• 68°

Salisbury uses humor to showcase programs at All-America City competiton

By Amanda Raymond

DENVER — The All-America City competition delegation felt good about their presentation in front of judges on Saturday, but will it be enough to win Salisbury the award?

Salisbury was one of 20 finalists for the National Civic League’s 2016 All-America City Award. Ten cities win the award every year.

The last time Salisbury won was in 1961.

This year’s focus was on the work communities were doing to help children live healthy lives and succeed in school and life.

The programs included in the city’s application were Fit for Motion, a health leadership program for second-graders, the co-principal program at Knox Middle School and the Norvell Theater. Adults and children from the program were part of the presentation, along with The Mini Funk Factory Marching Band.

The finalists from all over the country performed their presentations in front of a panel of 11 jurors in the ballroom of the Sheraton Denver Downtown Hotel. They had 10 minutes to give their presentation and jurors asked questions about different aspects of programs at the end.

Some cities decided to simply take turns talking about different programs from organizer and participant perspectives. Some used props and pictures, and others showcased some of the talent their young people possessed.

Other cities took a different route and performed skits and wore costumes to showcase their city’s programs.

Before Salisbury’s turn, Aicha Kahia, whose two sons were part of the presentation, said the children would lead Salisbury’s presentation, which reflects Salisbury’s true nature.

“Really, our community focuses on kids,” she said.

She also said the children taking the lead would be what set their presentation apart.

Shawn Henderson, Sr., who was part of the presentation along with his son, said after watching other groups perform he thought Salisbury’s presenters needed to increase their enthusiasm.

“I really do feel that we have a really good chance of making top 10,” he said.

Courtney Williams, from the Norvell Theater, said although she was excited about the possibility of winning, she still had some jitters.

“I’m kind of nervous because I have one of the main parts and I’m scared that if I trip up then everyone else is going to trip up,” she said.

Josh Wainright, Piedmont Players Theatre marketing director, said many of the adults in the presentation were more nervous than the children.

“We just have to remember to have fun,” he said.

The presenters had to leave the nervousness behind as the marched up to the stage to the beat of drums played by the Mini Funk Band.

For its presentation, Salisbury performed a skit with costumes and props. Parks and Recreation Director Nick Aceves was in a dinosaur costume, Norvell Theater participant Owen Teague was Davy Crocket and the Livingstone College Blue Bear mascot made an appearance.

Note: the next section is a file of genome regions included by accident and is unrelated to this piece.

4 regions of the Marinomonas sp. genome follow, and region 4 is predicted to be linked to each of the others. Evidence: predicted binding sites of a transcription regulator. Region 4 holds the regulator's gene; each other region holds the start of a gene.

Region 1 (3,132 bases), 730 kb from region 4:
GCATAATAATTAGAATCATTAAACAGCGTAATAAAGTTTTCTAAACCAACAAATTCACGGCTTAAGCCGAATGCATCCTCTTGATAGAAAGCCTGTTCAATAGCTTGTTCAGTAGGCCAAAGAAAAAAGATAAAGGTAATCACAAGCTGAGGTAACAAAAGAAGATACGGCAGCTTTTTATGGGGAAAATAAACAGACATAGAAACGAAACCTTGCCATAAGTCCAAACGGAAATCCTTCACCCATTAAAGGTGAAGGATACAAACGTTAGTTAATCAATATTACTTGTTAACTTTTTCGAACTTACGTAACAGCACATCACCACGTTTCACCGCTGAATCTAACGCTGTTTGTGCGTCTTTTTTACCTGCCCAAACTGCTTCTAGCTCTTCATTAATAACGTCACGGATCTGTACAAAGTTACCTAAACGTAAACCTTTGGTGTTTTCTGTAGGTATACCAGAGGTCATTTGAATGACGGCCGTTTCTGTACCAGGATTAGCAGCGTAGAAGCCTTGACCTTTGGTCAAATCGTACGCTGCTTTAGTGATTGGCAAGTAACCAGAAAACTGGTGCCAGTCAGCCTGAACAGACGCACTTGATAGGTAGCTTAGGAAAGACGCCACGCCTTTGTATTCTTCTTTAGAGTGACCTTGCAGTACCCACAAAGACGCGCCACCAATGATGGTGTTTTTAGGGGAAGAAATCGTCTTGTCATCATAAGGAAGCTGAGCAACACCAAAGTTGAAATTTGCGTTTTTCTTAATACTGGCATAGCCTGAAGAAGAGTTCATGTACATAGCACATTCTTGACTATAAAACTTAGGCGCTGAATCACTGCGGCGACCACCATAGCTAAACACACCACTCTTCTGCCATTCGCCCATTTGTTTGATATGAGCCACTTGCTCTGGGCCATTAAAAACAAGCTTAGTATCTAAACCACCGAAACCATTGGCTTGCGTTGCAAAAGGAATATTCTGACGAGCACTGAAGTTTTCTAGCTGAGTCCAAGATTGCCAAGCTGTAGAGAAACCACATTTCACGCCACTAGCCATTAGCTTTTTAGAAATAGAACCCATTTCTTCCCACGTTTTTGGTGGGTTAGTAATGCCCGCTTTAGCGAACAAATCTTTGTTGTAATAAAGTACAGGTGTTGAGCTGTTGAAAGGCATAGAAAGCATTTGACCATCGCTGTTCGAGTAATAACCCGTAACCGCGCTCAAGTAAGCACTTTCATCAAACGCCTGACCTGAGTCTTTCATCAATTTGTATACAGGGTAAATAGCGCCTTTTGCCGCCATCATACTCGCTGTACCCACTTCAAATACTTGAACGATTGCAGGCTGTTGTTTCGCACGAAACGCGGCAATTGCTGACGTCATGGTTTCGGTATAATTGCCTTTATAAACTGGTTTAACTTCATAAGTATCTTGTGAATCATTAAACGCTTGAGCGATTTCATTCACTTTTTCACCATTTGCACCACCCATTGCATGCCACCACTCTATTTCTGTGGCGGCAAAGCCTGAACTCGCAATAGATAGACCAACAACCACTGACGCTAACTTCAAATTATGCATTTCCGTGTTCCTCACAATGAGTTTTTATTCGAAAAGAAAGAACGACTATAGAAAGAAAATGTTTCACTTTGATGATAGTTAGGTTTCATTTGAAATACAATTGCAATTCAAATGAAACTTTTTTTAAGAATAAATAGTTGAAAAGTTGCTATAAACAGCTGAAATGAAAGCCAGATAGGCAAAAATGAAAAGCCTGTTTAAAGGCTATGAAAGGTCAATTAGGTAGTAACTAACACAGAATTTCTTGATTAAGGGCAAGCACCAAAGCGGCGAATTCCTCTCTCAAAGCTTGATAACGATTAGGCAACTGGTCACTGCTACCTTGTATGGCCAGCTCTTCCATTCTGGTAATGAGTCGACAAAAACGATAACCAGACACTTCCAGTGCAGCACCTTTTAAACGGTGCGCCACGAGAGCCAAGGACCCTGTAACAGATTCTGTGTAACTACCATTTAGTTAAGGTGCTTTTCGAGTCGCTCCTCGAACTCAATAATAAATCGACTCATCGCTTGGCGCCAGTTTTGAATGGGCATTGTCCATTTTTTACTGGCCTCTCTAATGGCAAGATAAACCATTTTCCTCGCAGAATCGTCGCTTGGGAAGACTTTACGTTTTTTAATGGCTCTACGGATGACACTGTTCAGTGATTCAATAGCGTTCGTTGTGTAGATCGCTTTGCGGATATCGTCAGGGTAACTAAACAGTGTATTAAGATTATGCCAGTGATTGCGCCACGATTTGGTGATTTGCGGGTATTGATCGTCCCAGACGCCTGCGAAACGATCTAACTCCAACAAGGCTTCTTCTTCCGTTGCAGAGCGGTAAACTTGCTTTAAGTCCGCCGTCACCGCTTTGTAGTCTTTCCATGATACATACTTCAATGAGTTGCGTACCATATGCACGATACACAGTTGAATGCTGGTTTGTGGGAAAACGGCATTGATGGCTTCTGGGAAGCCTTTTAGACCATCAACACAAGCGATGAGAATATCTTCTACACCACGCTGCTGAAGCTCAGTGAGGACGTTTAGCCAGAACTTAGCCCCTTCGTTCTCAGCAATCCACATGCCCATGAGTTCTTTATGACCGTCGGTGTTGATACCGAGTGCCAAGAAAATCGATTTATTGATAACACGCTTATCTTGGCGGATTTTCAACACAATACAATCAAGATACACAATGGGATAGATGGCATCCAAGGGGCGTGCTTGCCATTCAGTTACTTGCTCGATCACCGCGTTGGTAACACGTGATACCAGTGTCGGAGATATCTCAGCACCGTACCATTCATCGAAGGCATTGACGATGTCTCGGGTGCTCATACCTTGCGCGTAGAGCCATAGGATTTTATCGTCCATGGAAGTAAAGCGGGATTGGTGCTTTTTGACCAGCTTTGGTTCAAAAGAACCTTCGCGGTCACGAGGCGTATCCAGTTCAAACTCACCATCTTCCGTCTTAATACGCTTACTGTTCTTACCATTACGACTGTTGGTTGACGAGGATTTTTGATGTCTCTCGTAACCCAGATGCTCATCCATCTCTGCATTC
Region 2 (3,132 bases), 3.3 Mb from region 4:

In the skit, Ali Khatib and Courtney Williams, along with Kent Bernhardt, heard auditions for community members who wanted to take part in the presentation. While different groups and individuals auditioned, they gave the jurors information about the featured programs.

The skit used humor to break up the more informational parts. Mayor Karen Alexander auditioned multiple times as different people to try to get on the delegation. Alison Veros got big laughs when she came out on stage wearing a red Vegas showgirl outfit, complete with a red feather headpiece.

“Sorry, ma’am, but Las Vegas was at 3:25. This is Salisbury, North Carolina,” Ali Khatib said.

After answering a few questions from the judges, the delegation again walked out to drums from the Mini Funk Band.

Once out in the lobby, everyone embraced one another and celebrated a job well done.

Mayor Karen Alexander said the group did well speaking their lines and presenting the information.

“The children were just the stars … and so were the grown ups,” she said.

National Civic League President Doug Linkhart said it was “always a hard decision” for the jurors to choose the 10 winning cities.

“I think all of these communities, including Salisbury, are already winners,” he said.

The 10 winners will be announced on Sunday evening.

Contact reporter Amanda Raymond at 704-797-4222.



Blotter: April 13


County switches vaccines for Livingstone clinic after federal, state guidance


US recommends ‘pause’ for J&J vaccine over clot reports


Superintendent talks first 100 days, dives into district data


‘It was an answer to a call:’ TenderHearted Home Care celebrates 10 years of providing care at home


Political Notebook: Local polls find increasing number of North Carolinians want COVID-19 vaccine


Trial begins on challenge to latest NC voter ID law


Burch, Fisher, Marsh honored as 2021 recipients of Elizabeth Duncan Koontz Humanitarian Award


Landis board talks revenues, budget planning, department updates


College baseball: Catawba rolls 7-1 and 24-1


Student fires at officers at Tennessee school, is killed


Police: Minnesota officer meant to draw Taser, not handgun


Man receives consecutive prison sentences for sex offenses


RSS Board of Education approves Faith Elementary sale


Rowan Health Department receives 400 Pfizer, 800 Johnson & Johnson vaccines for week


Blotter: Accident in Food Lion only weekend shooting to produce injuries


Salisbury man charged with felony drug crimes


Second person charged in thefts from house near county line


Police use tear gas to end robbery stand off, arrest suspect


Ask Us: When will Rowan Public Library’s West Branch open?


Prosecution case nears end in ex-cop’s trial in Floyd death


Officer accused of force in stop of Black Army officer fired


Blotter: Man charged with hitting man with car, fleeing while intoxicated


‘Meet the need’: Rowan County Health Department looks to add to vaccination options